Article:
Archive for the ‘Book Review’ Category

I think I am the type of person who needs to do something thoroughly and properly, otherwise I risk giving up halfway through. It’s why I have dozens of notebooks with only the first five pages filled in, because I decided my handwriting wasn’t neat enough, and suddenly that notebook isn’t good enough to write in anymore (oh dear). It’s why I take great care when choosing a pen from a stationer, and why it’s very important that my desk is tidy, otherwise I won’t sit at it (just realised why I haven’t sat at my desk for about two months).

A couple of months ago I got a spark of an idea for a novel, and after writing everything down in a vague semblance of chapter plans and character profiles, I realised I had no idea where to start. I knew I needed to begin it properly, otherwise I wouldn’t get anywhere. So I got in touch with a writerly friend of mine and asked if he had any recommendations for books about structuring and planning a novel. The next time I saw him, he handed me a copy of Syd Field’s Screenplay: The Foundations of Screenwriting. I was a little bit perplexed, and it sat on my desk (which, yes, was messy) for a long time, until I realised that I would have to return the book before I move to Edinburgh, and I was spurred into action.

The book is great. Field breaks down the process of writing a screenplay into manageable chunks. He quantifies everything (suggesting how many pages of character biography to write, etc), which works for me as perspective like that helps me understand and stops me getting demotivated.

You’re encouraged to describe your screenplay in one sentence (“A PERSON, in a PLACE, doing a THING”) before you begin writing or planning, and then you slowly build the foundations of your idea until your main character has a context and a history, and a mapped trajectory of character development through your screenplay. Unlike Stephen King in On Writing, Field suggests you must know your ending before you even plan your beginning. He repeats the important messages (“Action is character”) until you’re a little bored, but that’s the way those messages will stick in your head.

Yes, it is a book about writing a screenplay, and some of the guidance isn’t entirely relevant to a novel. Field presents the structure of a screenplay as completely formulaic, with Act One taking place from pages 1-30, Act 2 pages 31-90, and so on, but if you’re using this book as a basis from which to plot a novel, that formula could offer a valuable guide which may point you in the right direction, but which shouldn’t constrain you to a great extent.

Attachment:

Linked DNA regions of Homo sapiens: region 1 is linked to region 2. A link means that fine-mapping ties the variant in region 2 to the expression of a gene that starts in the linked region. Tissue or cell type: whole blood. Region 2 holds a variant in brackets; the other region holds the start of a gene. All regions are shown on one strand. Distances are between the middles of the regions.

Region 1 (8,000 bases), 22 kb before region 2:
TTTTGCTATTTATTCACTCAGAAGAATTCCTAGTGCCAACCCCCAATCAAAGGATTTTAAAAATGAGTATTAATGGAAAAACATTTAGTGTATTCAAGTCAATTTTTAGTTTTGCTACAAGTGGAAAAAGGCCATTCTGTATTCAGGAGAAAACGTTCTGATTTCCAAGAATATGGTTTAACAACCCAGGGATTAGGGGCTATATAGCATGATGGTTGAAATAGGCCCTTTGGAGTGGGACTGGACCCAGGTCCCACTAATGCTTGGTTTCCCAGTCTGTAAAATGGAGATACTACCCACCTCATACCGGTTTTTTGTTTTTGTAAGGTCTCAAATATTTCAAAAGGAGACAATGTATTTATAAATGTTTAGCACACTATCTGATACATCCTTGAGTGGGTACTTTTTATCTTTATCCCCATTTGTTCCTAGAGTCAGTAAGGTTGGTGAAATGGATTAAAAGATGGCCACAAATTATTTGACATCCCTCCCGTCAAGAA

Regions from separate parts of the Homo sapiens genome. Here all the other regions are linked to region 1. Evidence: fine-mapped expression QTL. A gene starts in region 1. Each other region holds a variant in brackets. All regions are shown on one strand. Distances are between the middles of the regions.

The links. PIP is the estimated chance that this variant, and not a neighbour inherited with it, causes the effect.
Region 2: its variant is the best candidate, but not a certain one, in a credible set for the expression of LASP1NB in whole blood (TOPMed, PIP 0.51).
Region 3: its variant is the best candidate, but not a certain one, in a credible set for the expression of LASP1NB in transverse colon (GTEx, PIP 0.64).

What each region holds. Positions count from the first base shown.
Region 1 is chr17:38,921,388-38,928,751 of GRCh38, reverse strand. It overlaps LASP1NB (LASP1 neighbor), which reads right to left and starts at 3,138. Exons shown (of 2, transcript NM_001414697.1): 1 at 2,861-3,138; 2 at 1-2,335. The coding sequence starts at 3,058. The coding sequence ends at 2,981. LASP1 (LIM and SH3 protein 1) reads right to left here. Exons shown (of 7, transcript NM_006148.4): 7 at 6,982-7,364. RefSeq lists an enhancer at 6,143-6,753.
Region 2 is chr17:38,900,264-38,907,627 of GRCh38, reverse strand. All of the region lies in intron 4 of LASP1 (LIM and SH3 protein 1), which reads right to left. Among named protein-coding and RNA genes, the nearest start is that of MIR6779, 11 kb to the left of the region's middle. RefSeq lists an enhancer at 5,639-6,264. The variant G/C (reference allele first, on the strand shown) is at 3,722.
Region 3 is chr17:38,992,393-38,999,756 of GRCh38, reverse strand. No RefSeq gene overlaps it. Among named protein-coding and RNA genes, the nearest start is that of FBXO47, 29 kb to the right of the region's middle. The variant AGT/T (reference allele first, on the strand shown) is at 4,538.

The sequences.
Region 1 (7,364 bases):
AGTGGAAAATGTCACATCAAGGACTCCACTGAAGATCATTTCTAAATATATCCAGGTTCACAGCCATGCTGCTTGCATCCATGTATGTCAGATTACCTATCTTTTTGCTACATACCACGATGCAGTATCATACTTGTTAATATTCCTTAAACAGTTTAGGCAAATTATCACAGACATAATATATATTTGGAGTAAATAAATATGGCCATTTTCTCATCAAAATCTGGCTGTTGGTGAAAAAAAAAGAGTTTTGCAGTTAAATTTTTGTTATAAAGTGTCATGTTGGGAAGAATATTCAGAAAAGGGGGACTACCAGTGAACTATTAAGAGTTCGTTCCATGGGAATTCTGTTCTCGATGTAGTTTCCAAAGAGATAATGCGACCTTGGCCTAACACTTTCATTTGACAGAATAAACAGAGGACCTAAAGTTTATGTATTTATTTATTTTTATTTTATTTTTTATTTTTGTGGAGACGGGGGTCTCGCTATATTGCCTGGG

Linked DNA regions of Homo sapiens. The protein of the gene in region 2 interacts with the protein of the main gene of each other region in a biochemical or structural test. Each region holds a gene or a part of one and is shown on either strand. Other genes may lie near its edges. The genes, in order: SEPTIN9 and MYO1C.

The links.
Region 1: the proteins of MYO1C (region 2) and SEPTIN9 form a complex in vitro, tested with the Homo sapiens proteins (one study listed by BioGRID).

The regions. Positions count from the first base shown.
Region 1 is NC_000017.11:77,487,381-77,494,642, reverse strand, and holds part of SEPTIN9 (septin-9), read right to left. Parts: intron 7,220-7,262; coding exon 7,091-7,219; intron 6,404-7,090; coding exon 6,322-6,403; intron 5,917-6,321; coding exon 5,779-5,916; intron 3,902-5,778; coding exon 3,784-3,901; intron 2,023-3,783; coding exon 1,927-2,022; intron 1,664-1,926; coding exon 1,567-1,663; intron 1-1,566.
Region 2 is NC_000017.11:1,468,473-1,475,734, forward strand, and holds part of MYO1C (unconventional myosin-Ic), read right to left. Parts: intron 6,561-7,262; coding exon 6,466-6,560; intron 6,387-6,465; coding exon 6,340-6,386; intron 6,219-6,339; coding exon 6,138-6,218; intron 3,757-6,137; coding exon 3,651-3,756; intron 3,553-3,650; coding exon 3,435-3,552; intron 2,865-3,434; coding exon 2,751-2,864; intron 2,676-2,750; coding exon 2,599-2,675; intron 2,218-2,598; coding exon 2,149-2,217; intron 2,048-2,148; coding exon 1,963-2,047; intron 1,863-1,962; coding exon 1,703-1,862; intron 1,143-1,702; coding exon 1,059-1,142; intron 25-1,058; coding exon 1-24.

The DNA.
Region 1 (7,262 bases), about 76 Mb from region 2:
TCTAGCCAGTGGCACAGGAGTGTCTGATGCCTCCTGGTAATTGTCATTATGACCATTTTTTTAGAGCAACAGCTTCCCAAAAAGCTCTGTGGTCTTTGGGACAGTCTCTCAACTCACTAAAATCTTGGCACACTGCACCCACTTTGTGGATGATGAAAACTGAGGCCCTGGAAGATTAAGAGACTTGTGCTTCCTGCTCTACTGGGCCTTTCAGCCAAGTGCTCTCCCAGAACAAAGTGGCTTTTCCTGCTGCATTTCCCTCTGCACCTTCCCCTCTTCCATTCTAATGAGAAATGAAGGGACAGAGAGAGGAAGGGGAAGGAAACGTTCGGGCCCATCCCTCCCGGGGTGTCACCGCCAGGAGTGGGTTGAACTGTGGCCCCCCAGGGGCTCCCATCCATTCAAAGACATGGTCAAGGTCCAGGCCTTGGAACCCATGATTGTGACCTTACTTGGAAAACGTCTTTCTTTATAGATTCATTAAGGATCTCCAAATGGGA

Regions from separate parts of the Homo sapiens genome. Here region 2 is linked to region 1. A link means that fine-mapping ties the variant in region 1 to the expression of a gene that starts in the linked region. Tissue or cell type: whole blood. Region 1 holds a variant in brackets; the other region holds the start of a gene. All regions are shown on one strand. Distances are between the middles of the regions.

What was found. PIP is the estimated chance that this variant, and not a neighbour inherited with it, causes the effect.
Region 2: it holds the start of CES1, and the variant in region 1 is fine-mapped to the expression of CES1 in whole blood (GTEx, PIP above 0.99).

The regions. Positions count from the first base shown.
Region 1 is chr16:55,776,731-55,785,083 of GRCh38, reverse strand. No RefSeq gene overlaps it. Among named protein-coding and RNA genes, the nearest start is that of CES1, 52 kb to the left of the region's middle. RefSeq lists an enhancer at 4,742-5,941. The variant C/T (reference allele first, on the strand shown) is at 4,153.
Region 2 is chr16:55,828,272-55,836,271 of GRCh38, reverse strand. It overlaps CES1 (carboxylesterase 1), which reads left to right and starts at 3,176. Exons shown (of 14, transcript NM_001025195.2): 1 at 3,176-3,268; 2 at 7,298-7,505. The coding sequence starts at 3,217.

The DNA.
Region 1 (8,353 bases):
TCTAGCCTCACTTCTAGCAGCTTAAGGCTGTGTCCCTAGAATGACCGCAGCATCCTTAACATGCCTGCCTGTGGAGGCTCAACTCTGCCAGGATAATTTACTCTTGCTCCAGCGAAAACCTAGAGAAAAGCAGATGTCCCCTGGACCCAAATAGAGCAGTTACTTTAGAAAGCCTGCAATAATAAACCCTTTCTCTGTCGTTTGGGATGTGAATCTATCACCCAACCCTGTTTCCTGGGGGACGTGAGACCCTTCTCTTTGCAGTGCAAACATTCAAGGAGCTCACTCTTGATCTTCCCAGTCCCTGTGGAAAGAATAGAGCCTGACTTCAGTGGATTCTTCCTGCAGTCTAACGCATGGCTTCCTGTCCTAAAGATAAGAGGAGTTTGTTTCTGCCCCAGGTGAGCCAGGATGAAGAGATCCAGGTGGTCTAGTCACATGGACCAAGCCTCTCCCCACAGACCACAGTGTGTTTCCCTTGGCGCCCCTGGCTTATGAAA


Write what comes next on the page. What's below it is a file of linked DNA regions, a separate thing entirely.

It’s important to remember that film and novels are different mediums, so the rules will never be entirely applicable across the board, but I did really enjoy this book and I think it offers bottom-up ideas and foundations which can be applied to many forms of writing. I would recommend it.

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This is my second review in the Transworld Summer Reading Challenge. For the first review, of Matt Beaumont’s E Squared, click here.

Donna Tartt’s The Secret History, Sallinger, ‘Sweet Valley High as written by George Eliot’, Silvia Plath… Dead Poet’s Society… Clueless… The OC.

Not a list of my favourite things, but a combination of the comparisons plastered all over the front cover, back cover, and inside pages of Curtis Sittenfeld’s Prep. Opinions of reviewers from The New Yorker, The Observer, The Independent on Sunday… and I thought the book sounded really interesting.

Prep is the story of 14-year-old Lee Fiora, a scholarship girl at a rich boarding school in the United States. Like most 14-year olds, she wants to fit in with the crowd, be popular, and get noticed by boys. And… well, that’s about it, really.

My first impressions were mixed: the first-person narrative suggested a self-centred and slightly dull character, but I was willing to give her the benefit of the doubt, sensing a slight oddity of character reminiscent of Joanne Harris’ Gentlemen and Players. There was a sense of imminent tension and suspicion which promised a lot. Perhaps she’ll turn out to be some kind of sociopath, I thought to myself. Now that would be exciting.

By page sixty, I’d written in my notes: “But is this tension realised? Revisit this: at the moment it seems a bit directionless. Something big has to happen so otherwise I will be disappointed.”

But Lee is a boring character with absolutely no personality. Her opinions are based on class, race, appearance and wealth: she assumes that attending an expensive school will make her happy, and can’t comprehend why the richer pupils aren’t happy, or popular, when they’re so wealthy. Surely everyone would want to be their friend because they’re rich and they have long blonde hair? Eurgh.

By page 130, I was bored and frustrated. Absolutely nothing had happened, except for a few short scenes which didn’t seem to be building up into any kind of climax or incident. The only tension was created by my expectations: expectations which were fuelled by my experiences of reading other, conventionally structured books which used tension, action, character, and story to fuel the narrative. I couldn’t envisage how the book would climax or even stutter to a boring, deflated end. In my notes, I wrote: “Either this is building up to something elaborate, created from all the tiny threads of story, or it’s frustratingly badly structured. Even if it is building up to something, I should be engaged by now.”